Taybeh

Day two at the UNRWA clinic. We switched our doctors today to keep things interesting. So I was in Dr. Halu’s NCD (non-communicable disease) clinic today. This is diabetes and hypertension and other chronic diseases. Coffee/tea lady is fascinated by us, and is determined to communicate. She came up to us before we left and exclaimed “Jon Cena!”. Evidently, her version of American culture revolves around professional wrestling. Go ‘Merica.

The afternoon was a tour of the Am’ari camp, which is actually more of a neighborhood, or ghetto, within Ramallah. The camps were never meant to be permanent, so there is a definite lack of civic planning. The streets are narrow and winding, some streets only wide enough for people to pass on foot. Graffiti in red, black, and green covers the walls.

The afternoon was a visit to the Taybeh brewery. The brewery is owned by, you guessed it, Harb’s relatives. Harb’s cousin Madees runs the brewing and gave us a tour. She is an example of the Palestinian “diaspora”, the phenomenon of young Palestinians living abroad while studying before returning to the West Bank. She has an MBA, speaks fluent English, and gets American humor better than Harb does (more on that later). We were invited in for dinner with Harb’s relatives, which was a massive meal. Seriously, they never stop feeding us. We never get close to finishing what they bring to the table.  If you clear your plate in Palestine, it just signals your host to heap more food on it.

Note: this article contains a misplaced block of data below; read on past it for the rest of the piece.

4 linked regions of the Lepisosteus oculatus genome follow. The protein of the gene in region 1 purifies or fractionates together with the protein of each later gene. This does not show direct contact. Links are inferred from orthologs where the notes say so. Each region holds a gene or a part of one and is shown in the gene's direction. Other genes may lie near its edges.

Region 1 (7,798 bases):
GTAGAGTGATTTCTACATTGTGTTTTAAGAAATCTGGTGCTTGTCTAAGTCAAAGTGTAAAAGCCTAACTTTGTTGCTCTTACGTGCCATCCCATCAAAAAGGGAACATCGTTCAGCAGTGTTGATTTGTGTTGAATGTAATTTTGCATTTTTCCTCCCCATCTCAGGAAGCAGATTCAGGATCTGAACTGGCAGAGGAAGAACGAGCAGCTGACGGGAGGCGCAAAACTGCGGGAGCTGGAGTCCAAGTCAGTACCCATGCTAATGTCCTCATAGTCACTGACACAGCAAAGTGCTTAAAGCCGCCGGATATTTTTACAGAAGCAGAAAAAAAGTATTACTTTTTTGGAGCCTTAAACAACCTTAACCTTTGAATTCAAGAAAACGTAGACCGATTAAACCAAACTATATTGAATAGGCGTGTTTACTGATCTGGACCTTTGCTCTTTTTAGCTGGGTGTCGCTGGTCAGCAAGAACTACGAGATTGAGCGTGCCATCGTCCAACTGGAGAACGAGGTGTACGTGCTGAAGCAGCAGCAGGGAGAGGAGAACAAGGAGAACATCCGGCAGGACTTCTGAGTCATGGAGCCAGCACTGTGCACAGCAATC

But it’s all delicious, so who’s complaining. I shall return to my fiancé in a more soft and cuddly shape.

The brewery was quite a gamble for the family. How many successful breweries do you know of in primarily Muslim countries? But Taybeh is a Christian village, and the family is Greek Orthodox like Harb, and they were partially Americanized. Madees and her family’s brewery is a story with a common theme among the Palestinian friends we’ve made. They return from education abroad to build companies and cities, to be doctors and teachers and engineers. They do this despite the hardships imposed by the occupation. It is hard enough to run a brewery. Imagine doing in when your water is shut off without notice, when the roads around your city are arbitrarily closed. Imagine running a company thru Intafada and gunfire. The word that comes to mind is “patriotism”.

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